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The New Year: A Worldwide Celebration

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The New Year: A Worldwide Celebration

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Madeleine G., Off Campus

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New Year’s day is one of the oldest holidays in history still celebrated today. There are many elements to this worldwide holiday such as fireworks when the clocks strike midnight, people thinking of ways to improve their lives, loved ones gathering, and traditional celebrations. The nature of the holiday has also changed over time from the ancient Babylonians to Julius Caesar. New Years is an enjoyable holiday that everyone gets excited about because of the celebrations and New Year’s resolutions. Therefore, people have a new, fresh start in their lives.

The New Year is an ancient celebration. It started thousands of years ago with the Ancient Babylonians. The original festival lasted eleven days and it started on the first day of spring. In those days, many cultures also used the sun and moon cycle to determine the first day of the year. Years later, Julius Caesar invented the Julian Calendar, which claimed that the New Year should be on January 1st. It was not until 1852 when when Pope Gregory XII invented the Gregorian calendar, which still has January 1st as the first day of the year and is still used today, stating that the Julian calendar was not quite accurate.

The content of the celebration has varied as well. Early celebrations celebrated Earth’s cycles with a theme of nature. However, Christian tradition today celebrates the feast marking Christ’s presentation at the temple on New Year’s Day while Roman Catholics often celebrate the Solemnity of Mary. In the twentieth century, the holiday grew into its own celebration. Therefore, it has become a holiday associated with personal relationships rather than being associated with religion. However, many people still follow older religious traditions.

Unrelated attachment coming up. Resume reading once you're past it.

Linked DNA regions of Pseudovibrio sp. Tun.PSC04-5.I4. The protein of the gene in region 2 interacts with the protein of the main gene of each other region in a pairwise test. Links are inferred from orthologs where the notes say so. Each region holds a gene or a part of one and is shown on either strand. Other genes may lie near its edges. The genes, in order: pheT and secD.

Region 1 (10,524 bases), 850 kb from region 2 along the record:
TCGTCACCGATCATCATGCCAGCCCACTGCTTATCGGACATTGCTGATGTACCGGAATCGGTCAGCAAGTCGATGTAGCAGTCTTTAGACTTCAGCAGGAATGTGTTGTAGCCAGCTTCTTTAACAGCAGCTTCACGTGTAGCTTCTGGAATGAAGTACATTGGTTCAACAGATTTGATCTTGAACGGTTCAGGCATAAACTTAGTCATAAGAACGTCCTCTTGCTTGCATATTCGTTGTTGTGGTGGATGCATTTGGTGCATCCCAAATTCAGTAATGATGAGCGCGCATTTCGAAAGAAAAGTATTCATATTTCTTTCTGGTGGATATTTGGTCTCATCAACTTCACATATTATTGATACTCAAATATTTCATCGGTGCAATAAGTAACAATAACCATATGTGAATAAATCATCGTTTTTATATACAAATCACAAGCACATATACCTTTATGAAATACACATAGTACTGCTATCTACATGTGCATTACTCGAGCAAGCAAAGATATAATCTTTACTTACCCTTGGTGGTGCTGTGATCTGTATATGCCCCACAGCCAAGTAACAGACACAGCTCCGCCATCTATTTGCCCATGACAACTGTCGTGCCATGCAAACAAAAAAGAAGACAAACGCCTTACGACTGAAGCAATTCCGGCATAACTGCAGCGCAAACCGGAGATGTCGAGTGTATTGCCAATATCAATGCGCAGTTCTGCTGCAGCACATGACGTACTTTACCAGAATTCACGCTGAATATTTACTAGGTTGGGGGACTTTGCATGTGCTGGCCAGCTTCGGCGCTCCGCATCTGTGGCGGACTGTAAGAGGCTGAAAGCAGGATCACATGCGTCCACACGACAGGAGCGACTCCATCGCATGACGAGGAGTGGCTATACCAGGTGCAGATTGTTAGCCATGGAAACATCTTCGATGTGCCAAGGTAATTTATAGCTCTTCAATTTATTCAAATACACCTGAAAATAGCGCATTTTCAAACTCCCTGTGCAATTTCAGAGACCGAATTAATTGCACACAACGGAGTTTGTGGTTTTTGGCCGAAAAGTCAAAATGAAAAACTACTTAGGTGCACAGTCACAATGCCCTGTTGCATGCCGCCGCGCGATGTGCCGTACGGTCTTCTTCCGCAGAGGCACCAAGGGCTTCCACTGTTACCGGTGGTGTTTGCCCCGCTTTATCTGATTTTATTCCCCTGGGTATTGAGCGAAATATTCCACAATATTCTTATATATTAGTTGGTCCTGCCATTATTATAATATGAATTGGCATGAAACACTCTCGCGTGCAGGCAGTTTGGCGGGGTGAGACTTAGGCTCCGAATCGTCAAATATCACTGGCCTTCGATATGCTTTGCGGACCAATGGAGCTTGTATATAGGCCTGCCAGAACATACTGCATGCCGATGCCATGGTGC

While celebrations vary all over the world, common traditions today include parades, such as London’s New Year’s Day Parade, meeting with family, and New Year’s resolutions (ways to improve one’s life in the year). Most people enjoy at least some aspect of this annual event. St. Robert student Mercedes says, “I like staying up until midnight.” Many people do that because when the clock strikes 12 am, the new year begins. Another student, Mara, claims, “I like spending time with family.” That is also a common tradition, so people can wish each other Happy New Year.

The start of New Year’s Day at midnight is celebrated with fireworks, parties, and special events, which are often televised. For many people, New Year’s Day is a recovery from the celebrations of the previous night. In some towns and cities, parades are held and special college football games are played. Another big part of the holiday is the birth of the first baby in the New Year. The event is celebrated with people presenting gifts to the baby’s parents. The news of the baby’s birth makes appearances in local newspapers and on news networks.

In conclusion, people can benefit very much from New Year’s because like any holiday the day brings joy from gatherings of loved one, spectacular fireworks, and a new, fresh start to life.

 

References

“New Year’s Day- The History, Traditions, and Customs of New Year’s Day.” Wilstar,

Wilstar, 2018, wildstar.com/holidays/new year.htm

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About the Writer
Madeleine G., Off Campus News

Madeleine is an eighth grader at St. Robert School. She is excited to be writing for the newspaper this year! Madeleine enjoys nature, watching YouTube...

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The New Year: A Worldwide Celebration